More and more consumers are demanding to know where their food comes from and that could be an opportunity for beef producers, especially when it comes to traceability.

Wes Ishmael

February 20, 2019

3 Min Read
Women buying beef
VLG / Getty Images

Knowing where their food comes from, how it was raised and all the rest is becoming less of an option and more of a deal-breaker with consumers.

“Consumer demand for more transparency and a sense of connection to where their food is grown or produced continues to have a significant impact on food supply chains,” according to a recent report from CoBank’s Knowledge Exchange Division. “At the retail level, customers are looking for labels that indicate farm management practices.”

Specifically, based on Nielsen data, the KED folks say products with some form of transparency claim on the label represent 31% of all sales, and that figure is increasing. Think here of labels indicating such things as “antibiotic-free” or “free of artificial ingredients.”

“You have customers who want to have a personal experience with their food,” says Leann Saunders, president and co-founder, Where Food Comes From Inc. “Retailers have had to increase the differentiation and diversity of their products with information about product attributes.”

Moreover, Saunders points out that increasingly more consumers are further away from food production, generationally. That increases their demand for knowing more about the food they consume.

For instance, a Feed4Thought survey conducted by Cargill recently found that twice as many Generation Y respondents (ages 18 to 34) in the U.S. and China reported knowing a livestock or seafood farmer, compared to those over 55 years old. Trends were similar in Mexico and France. While 81% of 18- to 34-year-old Chinese participants said they have visited a livestock or seafood farm during their lifetime, only 50% of their older compatriots had.

Related:3 major beef industry issues – demand, quality, transparency

The CoBank report, titled “Consumers Calling the Shots: Desire for Transparency is Reshaping Dairy Supply Chains,” looks at dairy, specifically, but it echoes the transparency momentum building for beef.

Tyson Fresh Meats announced in August that it had become the first beef processor to license the Progressive Beef program, a cattle management and sustainability program for feedlot operators.

“Now more than ever, consumers are demanding to know more about the beef they buy,” says Steve Stouffer, president, Tyson Fresh Meats. “We want to not only help our customers answer questions from consumers, but also help the beef industry address these questions.”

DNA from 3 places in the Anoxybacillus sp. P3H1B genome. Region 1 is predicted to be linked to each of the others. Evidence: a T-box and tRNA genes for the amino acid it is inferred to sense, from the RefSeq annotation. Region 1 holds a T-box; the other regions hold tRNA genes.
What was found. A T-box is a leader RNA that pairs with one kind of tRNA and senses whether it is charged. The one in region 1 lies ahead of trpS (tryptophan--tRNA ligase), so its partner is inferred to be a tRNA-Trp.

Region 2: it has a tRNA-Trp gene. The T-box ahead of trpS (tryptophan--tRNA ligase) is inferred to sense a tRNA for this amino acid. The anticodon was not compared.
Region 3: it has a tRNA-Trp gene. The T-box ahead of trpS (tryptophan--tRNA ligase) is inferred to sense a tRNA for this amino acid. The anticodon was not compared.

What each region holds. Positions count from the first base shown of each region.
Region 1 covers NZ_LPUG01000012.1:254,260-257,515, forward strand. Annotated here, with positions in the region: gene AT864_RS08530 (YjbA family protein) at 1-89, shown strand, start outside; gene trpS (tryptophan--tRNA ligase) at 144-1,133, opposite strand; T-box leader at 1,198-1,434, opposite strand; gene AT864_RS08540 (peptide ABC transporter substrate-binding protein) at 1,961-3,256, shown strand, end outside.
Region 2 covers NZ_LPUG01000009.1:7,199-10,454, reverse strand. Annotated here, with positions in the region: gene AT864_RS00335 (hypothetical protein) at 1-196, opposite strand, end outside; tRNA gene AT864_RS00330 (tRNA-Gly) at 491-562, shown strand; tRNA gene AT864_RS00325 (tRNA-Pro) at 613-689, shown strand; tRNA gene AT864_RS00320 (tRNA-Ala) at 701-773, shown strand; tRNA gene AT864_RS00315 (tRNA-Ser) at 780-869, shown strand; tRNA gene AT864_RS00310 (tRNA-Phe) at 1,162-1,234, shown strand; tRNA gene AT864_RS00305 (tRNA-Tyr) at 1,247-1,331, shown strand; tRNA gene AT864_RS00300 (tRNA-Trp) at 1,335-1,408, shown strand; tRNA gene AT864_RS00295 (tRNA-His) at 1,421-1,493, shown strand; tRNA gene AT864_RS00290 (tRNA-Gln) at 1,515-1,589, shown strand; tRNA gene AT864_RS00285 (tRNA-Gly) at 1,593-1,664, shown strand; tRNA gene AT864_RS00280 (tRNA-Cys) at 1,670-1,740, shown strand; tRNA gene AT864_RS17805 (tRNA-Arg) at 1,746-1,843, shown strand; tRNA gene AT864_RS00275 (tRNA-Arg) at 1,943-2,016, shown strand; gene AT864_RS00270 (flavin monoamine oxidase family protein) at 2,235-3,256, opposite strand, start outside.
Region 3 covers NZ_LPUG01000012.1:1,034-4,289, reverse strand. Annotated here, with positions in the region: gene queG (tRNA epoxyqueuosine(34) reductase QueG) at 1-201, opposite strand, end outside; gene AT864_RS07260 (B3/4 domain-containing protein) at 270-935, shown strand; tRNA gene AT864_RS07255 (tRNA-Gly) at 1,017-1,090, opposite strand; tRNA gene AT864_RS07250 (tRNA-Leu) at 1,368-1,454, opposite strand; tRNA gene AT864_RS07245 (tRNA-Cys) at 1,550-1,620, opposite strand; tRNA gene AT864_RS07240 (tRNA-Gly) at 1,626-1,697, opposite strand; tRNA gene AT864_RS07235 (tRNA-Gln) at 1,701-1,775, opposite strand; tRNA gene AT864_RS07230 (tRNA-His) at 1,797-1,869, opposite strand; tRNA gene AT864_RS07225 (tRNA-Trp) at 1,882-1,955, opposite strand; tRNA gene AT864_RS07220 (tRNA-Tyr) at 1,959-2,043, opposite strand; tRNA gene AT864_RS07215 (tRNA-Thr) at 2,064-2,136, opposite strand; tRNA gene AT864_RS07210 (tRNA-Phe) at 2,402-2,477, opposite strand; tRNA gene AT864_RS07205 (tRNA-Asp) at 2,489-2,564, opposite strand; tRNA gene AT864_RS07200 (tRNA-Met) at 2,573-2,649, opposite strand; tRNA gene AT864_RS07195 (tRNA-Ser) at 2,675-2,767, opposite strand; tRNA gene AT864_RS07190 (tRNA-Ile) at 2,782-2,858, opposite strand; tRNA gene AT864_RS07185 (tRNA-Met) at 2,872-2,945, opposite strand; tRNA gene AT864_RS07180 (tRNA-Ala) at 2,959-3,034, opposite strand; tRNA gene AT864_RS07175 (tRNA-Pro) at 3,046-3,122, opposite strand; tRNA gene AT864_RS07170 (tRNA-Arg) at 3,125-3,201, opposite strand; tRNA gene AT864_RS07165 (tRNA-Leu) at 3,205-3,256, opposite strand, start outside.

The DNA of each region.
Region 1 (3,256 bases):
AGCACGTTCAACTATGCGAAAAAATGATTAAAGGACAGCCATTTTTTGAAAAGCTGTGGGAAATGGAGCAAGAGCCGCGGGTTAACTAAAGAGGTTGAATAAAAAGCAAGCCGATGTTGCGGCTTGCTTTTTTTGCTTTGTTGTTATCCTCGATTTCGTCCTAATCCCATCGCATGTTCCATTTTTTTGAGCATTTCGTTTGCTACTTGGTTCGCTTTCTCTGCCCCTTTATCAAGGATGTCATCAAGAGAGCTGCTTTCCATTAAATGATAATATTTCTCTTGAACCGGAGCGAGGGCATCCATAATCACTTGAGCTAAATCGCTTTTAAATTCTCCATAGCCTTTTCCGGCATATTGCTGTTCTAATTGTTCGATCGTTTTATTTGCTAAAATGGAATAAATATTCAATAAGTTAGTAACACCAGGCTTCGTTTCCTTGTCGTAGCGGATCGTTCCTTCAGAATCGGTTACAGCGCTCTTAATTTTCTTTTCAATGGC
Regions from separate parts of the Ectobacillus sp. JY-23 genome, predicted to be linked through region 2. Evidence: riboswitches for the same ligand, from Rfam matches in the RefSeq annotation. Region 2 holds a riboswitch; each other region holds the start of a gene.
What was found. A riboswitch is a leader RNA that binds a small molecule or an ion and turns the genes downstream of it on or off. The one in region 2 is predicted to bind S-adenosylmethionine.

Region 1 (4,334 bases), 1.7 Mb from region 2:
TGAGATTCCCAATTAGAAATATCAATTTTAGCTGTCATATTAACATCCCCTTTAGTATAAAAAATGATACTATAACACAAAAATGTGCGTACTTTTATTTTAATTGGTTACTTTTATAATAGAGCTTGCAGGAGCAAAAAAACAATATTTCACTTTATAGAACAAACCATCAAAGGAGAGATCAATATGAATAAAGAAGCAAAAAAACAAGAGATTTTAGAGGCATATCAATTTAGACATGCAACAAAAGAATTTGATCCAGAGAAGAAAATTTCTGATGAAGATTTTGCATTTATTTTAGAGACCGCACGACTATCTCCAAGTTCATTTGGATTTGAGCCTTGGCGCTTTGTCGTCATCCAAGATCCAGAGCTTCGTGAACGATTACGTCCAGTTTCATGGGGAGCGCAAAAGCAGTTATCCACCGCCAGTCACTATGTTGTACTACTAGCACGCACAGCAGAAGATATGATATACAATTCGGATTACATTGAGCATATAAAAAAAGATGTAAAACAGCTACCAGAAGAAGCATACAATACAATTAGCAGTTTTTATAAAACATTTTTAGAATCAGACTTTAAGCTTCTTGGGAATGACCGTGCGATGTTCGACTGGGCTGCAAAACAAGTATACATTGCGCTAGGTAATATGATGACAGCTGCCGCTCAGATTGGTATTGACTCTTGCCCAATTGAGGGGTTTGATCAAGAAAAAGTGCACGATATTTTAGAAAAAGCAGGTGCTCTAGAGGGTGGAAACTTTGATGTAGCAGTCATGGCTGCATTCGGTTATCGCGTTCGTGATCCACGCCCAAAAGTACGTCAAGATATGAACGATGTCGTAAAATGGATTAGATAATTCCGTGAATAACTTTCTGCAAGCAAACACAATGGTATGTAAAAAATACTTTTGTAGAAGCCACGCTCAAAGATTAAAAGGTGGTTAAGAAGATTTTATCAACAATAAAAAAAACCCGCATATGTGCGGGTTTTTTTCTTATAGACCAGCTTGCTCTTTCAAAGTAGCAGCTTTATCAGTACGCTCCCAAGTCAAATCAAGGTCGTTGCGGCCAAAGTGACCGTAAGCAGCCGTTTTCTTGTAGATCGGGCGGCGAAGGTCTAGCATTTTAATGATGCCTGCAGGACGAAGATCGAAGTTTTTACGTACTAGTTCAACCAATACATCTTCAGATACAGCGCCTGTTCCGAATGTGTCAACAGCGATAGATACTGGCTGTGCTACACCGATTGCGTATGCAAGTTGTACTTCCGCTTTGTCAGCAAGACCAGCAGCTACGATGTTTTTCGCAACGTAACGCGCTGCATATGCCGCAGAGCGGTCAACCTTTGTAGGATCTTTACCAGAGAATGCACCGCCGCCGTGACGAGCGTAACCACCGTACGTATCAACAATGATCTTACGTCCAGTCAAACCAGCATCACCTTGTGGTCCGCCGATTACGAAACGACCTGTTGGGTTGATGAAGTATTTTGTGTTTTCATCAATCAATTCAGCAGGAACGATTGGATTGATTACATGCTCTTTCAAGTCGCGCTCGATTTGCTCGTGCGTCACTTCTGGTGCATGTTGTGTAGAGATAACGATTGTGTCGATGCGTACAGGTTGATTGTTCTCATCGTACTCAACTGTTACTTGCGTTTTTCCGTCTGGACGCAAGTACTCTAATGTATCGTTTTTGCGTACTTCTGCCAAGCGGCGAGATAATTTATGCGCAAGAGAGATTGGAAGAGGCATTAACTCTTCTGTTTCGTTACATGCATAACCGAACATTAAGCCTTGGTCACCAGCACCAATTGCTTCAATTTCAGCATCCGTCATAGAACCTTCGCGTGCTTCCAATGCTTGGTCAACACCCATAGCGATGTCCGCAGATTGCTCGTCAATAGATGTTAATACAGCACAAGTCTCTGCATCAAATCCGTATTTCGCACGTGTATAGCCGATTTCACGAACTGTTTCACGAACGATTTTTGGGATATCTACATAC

The Progressive Beef program helps heighten accountability and transparency through a verification system that involves USDA-approved auditors. The feedyards certified in the program are verified twice per year, and they focus efforts on three areas: cattle care, food safety and environmental sustainability, and they are verified twice per year. Each audit is a report card, and the metrics involved play a key role in the path of continuous improvement.

At the time of the Tyson announcement, more than 1 million head of cattle were cared for annually through the Progressive Beef program at certified feedyards, primarily located in the Midwest and Pacific Northwest.

In December, The Wendy’s Co. was the first restaurant chain to partner with Progressive Beef. Wendy’s plans to implement the program in a significant part of its beef supply starting this year, with at least 50% in the program by 2021. According to the announcement, the move further delivers on “Wendy’s commitment to enhanced beef supply chain accountability, transparency and traceability.”

Saunders explains that identity preservation and traceability is an inherent part of the messaging around product attributes and differentiation. That messaging includes where the food came from, how it was grown, the people involved and their values.

Who knows, maybe consumer demand will usher in the kind of national cattle ID and traceability program that has proven so elusive so far. Transparency doesn’t mean being invisible, after all.

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